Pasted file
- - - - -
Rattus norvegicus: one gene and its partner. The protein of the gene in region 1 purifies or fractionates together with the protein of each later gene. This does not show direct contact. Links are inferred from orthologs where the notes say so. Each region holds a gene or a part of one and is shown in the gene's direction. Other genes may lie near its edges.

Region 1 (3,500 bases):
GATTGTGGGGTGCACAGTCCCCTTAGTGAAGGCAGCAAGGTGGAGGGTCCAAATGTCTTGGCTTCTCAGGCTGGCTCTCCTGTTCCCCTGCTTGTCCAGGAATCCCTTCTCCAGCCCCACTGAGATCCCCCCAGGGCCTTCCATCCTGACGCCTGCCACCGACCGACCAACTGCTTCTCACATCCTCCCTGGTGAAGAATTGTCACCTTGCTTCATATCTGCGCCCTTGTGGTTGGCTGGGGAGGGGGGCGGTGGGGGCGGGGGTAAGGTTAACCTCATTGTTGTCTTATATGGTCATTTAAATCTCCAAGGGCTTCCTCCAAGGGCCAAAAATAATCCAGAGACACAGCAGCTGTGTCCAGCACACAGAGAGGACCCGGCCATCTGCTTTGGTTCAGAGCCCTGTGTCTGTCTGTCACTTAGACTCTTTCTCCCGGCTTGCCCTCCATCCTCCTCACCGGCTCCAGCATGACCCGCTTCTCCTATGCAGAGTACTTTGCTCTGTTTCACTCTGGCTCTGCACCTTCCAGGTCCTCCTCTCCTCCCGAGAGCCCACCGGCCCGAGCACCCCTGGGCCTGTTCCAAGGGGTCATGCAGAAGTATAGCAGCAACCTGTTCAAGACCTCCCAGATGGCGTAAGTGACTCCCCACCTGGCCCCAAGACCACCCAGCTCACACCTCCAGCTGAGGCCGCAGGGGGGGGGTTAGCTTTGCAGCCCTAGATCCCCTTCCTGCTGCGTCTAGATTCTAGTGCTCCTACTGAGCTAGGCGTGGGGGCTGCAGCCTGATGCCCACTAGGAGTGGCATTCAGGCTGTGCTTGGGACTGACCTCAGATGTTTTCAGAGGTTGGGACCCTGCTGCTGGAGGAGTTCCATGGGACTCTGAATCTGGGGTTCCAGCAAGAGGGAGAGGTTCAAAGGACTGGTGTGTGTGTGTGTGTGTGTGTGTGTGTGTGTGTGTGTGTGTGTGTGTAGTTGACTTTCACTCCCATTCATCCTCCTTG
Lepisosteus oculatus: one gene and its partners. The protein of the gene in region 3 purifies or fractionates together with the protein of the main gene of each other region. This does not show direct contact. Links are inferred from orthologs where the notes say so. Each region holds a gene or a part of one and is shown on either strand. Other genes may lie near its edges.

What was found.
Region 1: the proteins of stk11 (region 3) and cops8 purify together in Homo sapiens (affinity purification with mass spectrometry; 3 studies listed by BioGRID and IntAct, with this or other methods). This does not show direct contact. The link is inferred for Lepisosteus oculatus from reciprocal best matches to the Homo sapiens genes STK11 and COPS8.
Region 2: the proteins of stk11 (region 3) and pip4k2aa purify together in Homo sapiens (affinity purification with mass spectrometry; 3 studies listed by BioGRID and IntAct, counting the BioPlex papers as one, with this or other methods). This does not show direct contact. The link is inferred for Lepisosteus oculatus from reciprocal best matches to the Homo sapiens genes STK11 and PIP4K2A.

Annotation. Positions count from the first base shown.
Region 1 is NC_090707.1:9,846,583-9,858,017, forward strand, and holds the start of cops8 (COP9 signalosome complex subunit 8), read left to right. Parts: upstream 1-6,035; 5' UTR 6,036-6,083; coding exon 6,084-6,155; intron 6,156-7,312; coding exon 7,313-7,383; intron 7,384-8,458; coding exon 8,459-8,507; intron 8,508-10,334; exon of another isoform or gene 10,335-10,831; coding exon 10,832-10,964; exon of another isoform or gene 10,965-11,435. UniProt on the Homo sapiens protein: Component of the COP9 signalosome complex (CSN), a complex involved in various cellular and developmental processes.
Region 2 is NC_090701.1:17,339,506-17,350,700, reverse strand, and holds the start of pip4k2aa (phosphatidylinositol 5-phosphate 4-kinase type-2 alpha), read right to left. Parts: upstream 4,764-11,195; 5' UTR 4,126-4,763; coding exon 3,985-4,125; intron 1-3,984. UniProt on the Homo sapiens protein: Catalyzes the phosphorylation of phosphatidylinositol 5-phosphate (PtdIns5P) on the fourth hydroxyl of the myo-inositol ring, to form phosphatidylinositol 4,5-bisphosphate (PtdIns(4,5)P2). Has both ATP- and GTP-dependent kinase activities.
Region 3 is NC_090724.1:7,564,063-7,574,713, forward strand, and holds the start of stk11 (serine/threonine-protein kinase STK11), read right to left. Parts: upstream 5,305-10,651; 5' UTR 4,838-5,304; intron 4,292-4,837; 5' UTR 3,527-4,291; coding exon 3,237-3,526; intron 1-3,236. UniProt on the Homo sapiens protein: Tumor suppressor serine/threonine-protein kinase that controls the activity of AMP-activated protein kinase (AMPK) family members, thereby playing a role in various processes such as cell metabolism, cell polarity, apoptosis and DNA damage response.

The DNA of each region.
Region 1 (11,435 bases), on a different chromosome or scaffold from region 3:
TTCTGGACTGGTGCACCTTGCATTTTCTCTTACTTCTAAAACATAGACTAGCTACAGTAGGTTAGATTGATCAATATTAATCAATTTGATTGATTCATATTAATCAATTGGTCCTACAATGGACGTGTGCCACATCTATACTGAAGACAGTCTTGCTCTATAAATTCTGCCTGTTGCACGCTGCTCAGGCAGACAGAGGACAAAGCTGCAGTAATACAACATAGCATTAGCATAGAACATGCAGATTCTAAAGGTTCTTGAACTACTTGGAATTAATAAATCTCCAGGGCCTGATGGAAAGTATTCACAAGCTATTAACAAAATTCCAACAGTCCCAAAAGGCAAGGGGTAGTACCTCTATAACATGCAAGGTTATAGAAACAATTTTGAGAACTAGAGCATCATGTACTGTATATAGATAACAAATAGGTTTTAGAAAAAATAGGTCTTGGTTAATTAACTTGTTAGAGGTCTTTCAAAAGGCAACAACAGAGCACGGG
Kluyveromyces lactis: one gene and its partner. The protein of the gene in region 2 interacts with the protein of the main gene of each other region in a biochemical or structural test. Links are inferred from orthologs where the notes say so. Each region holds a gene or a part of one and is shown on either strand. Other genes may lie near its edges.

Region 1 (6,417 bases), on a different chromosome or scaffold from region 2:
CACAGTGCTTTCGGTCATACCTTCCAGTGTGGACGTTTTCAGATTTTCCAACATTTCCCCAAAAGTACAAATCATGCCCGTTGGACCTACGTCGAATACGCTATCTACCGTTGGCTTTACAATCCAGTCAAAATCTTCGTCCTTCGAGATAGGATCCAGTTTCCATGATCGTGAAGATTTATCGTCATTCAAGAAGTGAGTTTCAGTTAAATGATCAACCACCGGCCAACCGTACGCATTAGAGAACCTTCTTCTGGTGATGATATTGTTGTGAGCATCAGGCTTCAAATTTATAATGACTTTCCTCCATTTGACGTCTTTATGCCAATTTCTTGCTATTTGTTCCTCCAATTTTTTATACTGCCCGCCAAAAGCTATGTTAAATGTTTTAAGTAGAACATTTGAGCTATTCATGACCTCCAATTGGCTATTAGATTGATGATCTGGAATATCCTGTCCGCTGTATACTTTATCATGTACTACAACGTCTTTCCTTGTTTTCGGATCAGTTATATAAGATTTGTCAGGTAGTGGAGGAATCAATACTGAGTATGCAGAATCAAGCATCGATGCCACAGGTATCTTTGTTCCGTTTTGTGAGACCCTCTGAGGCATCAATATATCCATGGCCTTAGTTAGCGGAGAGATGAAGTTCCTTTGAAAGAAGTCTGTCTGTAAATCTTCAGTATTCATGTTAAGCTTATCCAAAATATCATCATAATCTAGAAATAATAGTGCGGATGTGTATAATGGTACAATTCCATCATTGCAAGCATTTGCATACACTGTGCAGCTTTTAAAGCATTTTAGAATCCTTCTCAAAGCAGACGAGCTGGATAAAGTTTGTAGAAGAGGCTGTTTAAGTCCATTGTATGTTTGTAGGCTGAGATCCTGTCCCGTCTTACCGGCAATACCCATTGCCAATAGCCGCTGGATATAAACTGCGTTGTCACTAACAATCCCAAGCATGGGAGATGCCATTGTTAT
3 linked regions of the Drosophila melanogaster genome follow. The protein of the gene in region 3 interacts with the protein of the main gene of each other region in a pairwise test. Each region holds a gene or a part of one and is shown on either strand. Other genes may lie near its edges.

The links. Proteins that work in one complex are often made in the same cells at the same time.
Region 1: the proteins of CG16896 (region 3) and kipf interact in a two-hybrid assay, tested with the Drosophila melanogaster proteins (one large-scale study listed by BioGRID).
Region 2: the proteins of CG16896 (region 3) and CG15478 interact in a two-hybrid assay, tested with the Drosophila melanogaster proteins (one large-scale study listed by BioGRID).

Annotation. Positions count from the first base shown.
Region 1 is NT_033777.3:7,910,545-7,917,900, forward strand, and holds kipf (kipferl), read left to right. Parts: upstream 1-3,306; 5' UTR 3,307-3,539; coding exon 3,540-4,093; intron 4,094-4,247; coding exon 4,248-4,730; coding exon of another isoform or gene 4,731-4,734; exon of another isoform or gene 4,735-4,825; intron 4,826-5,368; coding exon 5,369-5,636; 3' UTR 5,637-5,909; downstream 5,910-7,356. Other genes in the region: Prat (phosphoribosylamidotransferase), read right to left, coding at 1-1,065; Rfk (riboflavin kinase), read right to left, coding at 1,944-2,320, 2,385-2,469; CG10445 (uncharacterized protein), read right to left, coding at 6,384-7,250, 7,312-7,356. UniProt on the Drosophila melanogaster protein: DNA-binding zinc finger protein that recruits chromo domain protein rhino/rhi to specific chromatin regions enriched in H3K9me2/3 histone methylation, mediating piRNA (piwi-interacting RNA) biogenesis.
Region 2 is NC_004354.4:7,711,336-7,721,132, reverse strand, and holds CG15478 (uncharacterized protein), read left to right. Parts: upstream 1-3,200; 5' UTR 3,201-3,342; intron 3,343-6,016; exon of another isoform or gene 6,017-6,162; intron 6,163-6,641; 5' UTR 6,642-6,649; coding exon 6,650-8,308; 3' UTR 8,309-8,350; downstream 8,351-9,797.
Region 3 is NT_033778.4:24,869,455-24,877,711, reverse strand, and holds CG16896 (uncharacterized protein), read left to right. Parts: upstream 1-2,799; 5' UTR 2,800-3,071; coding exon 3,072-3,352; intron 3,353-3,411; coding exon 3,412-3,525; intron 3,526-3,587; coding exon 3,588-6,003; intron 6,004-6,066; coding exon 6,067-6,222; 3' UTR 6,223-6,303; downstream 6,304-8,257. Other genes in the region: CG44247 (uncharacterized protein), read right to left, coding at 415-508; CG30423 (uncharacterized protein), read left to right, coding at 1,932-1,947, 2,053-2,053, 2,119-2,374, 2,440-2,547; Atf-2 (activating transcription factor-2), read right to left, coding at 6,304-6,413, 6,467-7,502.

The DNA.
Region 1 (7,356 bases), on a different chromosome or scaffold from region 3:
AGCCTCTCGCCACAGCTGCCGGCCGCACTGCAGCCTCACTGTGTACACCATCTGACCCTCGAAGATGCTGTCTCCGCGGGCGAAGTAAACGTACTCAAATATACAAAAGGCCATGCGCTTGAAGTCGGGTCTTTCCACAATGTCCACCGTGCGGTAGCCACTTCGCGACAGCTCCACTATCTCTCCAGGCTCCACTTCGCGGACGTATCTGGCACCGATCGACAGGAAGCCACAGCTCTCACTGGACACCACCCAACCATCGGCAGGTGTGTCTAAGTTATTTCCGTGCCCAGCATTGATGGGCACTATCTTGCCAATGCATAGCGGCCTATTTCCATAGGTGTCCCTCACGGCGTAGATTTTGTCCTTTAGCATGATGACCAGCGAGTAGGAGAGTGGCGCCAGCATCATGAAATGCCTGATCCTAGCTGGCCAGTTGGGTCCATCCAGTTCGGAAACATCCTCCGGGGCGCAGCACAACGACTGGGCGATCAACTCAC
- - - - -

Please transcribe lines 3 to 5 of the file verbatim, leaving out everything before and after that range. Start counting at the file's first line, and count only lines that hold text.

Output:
GATTGTGGGGTGCACAGTCCCCTTAGTGAAGGCAGCAAGGTGGAGGGTCCAAATGTCTTGGCTTCTCAGGCTGGCTCTCCTGTTCCCCTGCTTGTCCAGGAATCCCTTCTCCAGCCCCACTGAGATCCCCCCAGGGCCTTCCATCCTGACGCCTGCCACCGACCGACCAACTGCTTCTCACATCCTCCCTGGTGAAGAATTGTCACCTTGCTTCATATCTGCGCCCTTGTGGTTGGCTGGGGAGGGGGGCGGTGGGGGCGGGGGTAAGGTTAACCTCATTGTTGTCTTATATGGTCATTTAAATCTCCAAGGGCTTCCTCCAAGGGCCAAAAATAATCCAGAGACACAGCAGCTGTGTCCAGCACACAGAGAGGACCCGGCCATCTGCTTTGGTTCAGAGCCCTGTGTCTGTCTGTCACTTAGACTCTTTCTCCCGGCTTGCCCTCCATCCTCCTCACCGGCTCCAGCATGACCCGCTTCTCCTATGCAGAGTACTTTGCTCTGTTTCACTCTGGCTCTGCACCTTCCAGGTCCTCCTCTCCTCCCGAGAGCCCACCGGCCCGAGCACCCCTGGGCCTGTTCCAAGGGGTCATGCAGAAGTATAGCAGCAACCTGTTCAAGACCTCCCAGATGGCGTAAGTGACTCCCCACCTGGCCCCAAGACCACCCAGCTCACACCTCCAGCTGAGGCCGCAGGGGGGGGGTTAGCTTTGCAGCCCTAGATCCCCTTCCTGCTGCGTCTAGATTCTAGTGCTCCTACTGAGCTAGGCGTGGGGGCTGCAGCCTGATGCCCACTAGGAGTGGCATTCAGGCTGTGCTTGGGACTGACCTCAGATGTTTTCAGAGGTTGGGACCCTGCTGCTGGAGGAGTTCCATGGGACTCTGAATCTGGGGTTCCAGCAAGAGGGAGAGGTTCAAAGGACTGGTGTGTGTGTGTGTGTGTGTGTGTGTGTGTGTGTGTGTGTGTGTGTGTAGTTGACTTTCACTCCCATTCATCCTCCTTG
Lepisosteus oculatus: one gene and its partners. The protein of the gene in region 3 purifies or fractionates together with the protein of the main gene of each other region. This does not show direct contact. Links are inferred from orthologs where the notes say so. Each region holds a gene or a part of one and is shown on either strand. Other genes may lie near its edges.

What was found.